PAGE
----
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The politicians we voted for, the politicians we deserve

Although Cuffelinks is an investment forum, many of its followers may be interested in electoral systems, especially after the controversial Senate election results.

Contrary to the great weight of ‘informed’ expert opinion, there is a straightforward argument that the Senate election results did indeed reflect the views of the voting public.

In a normal Senate election, half of each state’s 12 senators are elected, with the whole of the state being regarded as a single electorate. To be elected, a candidate must achieve a quota of votes, which, when there are six seats, is 1/7th of the total formal votes cast + 1. The mathematics works out that effectively there are 6.9999 quotas of votes in each state. After six candidates have been elected, each with 1 quota, there will be insufficient votes remaining to elect any further candidates and the counting concludes.

Particular derision has been directed by psephological elites, major-party apparatchiks and opinion leaders at the Australian Motoring Enthusiast Party which gained a Senate seat in Victoria starting from a primary vote of 0.51% of votes cast, or 0.0353 of a quota, and the Australian Sports Party which gained a seat in Western Australia starting from a primary vote of 0.22% of votes cast, or 0.0155 of a quota.

Voting system allows preferences against parties

What such expert opinion ignores is that not only does the Senate voting system (and indeed any preferential system) allow voters to express their preferences for parties, but also it allows them to express their preferences AGAINST particular parties.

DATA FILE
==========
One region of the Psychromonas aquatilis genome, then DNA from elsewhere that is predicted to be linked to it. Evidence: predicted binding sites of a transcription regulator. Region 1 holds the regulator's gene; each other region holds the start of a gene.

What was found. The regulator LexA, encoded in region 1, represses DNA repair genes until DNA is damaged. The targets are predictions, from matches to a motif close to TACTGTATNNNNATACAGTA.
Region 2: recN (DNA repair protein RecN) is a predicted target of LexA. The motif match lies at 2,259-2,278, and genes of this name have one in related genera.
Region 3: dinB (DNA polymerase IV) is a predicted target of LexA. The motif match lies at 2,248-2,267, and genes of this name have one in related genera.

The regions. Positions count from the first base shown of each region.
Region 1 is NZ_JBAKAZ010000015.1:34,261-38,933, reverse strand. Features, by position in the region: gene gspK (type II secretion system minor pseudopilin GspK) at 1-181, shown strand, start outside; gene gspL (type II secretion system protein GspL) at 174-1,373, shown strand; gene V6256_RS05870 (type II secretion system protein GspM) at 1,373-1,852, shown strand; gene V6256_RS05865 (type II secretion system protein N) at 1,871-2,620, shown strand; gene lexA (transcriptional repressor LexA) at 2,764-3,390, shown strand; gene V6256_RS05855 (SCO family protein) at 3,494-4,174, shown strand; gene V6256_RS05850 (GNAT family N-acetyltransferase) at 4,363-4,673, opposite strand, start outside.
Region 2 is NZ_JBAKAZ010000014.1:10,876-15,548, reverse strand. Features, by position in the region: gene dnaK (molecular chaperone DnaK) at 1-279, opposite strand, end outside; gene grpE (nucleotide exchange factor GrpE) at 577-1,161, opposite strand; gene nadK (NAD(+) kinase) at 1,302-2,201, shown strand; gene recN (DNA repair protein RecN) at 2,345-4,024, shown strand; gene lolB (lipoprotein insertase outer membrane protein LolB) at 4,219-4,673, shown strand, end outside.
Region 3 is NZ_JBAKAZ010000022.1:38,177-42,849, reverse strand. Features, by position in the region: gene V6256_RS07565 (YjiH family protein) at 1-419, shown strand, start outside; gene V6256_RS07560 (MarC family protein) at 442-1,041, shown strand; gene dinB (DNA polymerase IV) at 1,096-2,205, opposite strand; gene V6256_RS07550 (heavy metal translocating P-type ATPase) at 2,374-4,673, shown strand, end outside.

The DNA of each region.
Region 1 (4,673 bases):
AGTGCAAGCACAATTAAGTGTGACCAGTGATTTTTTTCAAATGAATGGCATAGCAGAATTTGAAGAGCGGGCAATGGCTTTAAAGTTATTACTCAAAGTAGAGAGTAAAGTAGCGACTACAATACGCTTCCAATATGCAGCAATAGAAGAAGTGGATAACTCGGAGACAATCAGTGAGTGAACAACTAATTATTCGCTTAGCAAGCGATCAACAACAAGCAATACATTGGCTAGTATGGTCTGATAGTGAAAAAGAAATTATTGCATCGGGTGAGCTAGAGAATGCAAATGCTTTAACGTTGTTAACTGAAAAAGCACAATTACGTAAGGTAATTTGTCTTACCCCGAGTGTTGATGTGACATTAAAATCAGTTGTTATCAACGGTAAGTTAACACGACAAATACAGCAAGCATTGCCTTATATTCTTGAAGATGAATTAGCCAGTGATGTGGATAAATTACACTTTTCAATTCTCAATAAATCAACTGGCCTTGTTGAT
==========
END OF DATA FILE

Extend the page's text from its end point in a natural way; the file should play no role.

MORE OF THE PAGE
In any electorate there is a spectrum of voting motivation. Some voters want to vote for a particular party and don’t care about other parties. Other voters not only want their preferred party to win, but also want to stop other particular parties from winning. An example of this has been seen in recent years where the major parties have put the One Nation party last on their how-to-vote cards. And still other voters’ primary motivation is to stop another particular party or parties from winning a seat, not caring greatly who wins otherwise.

One element that has worked in favour of the major parties in past Senate elections has been the fact that minor party voters (and the minor parties themselves) tended to be undisciplined in their preferences beyond their primary vote. This left frustrated those voters who wanted nothing to do with the major parties (‘A plague/pox on both your houses!’). In this election we’ve seen the minor parties become much more strategic in their preference arrangements.

How did the quotas add up?

Let’s have a look at how the Senate votes were counted in Victoria, enabling the Australian Motoring Enthusiast Party to win one of the six seats available. The primary votes fell thus (expressed as quotas, rather than as numbers of votes or percentages of the total vote):

PartyQuotas 
Liberal/The Nationals2.8204
Australian Labor Party2.2821
The Greens0.7474
(9 minor parties)0.8411)
Australian Motoring Enthusiast Party0.0353)  1.1500
(21 minor parties)0.2736)
6.9999

 

From first preferences the LNP and the ALP were each able to win two seats. At that point the exhaustive process of progressively eliminating at each count that candidate with the lowest number of votes and distributing those votes via preferences to higher-up candidates began.

At that stage the critical point to note was that the number of first preferences cast for minor parties was greater than 1 quota, or 1.1500 to be precise. For these votes to translate into a seat for the minor parties it would be necessary to ensure that as few votes as possible (and definitely no more than 0.1500 quotas) leaked to the major parties. After 28 more counts the quota position was (with four of the six seats already allocated):

Party Quotas  Leakage gain/loss
Liberal/The Nationals0.8554+0.0350
The Greens0.7780+0.0306
Australian Motoring Enthusiast Party0.3965))
Sex Party0.3443)  1.0827)–0.0673
Palmer United Party0.3419))
Australian Labor Party0.2838+0.0017
2.9999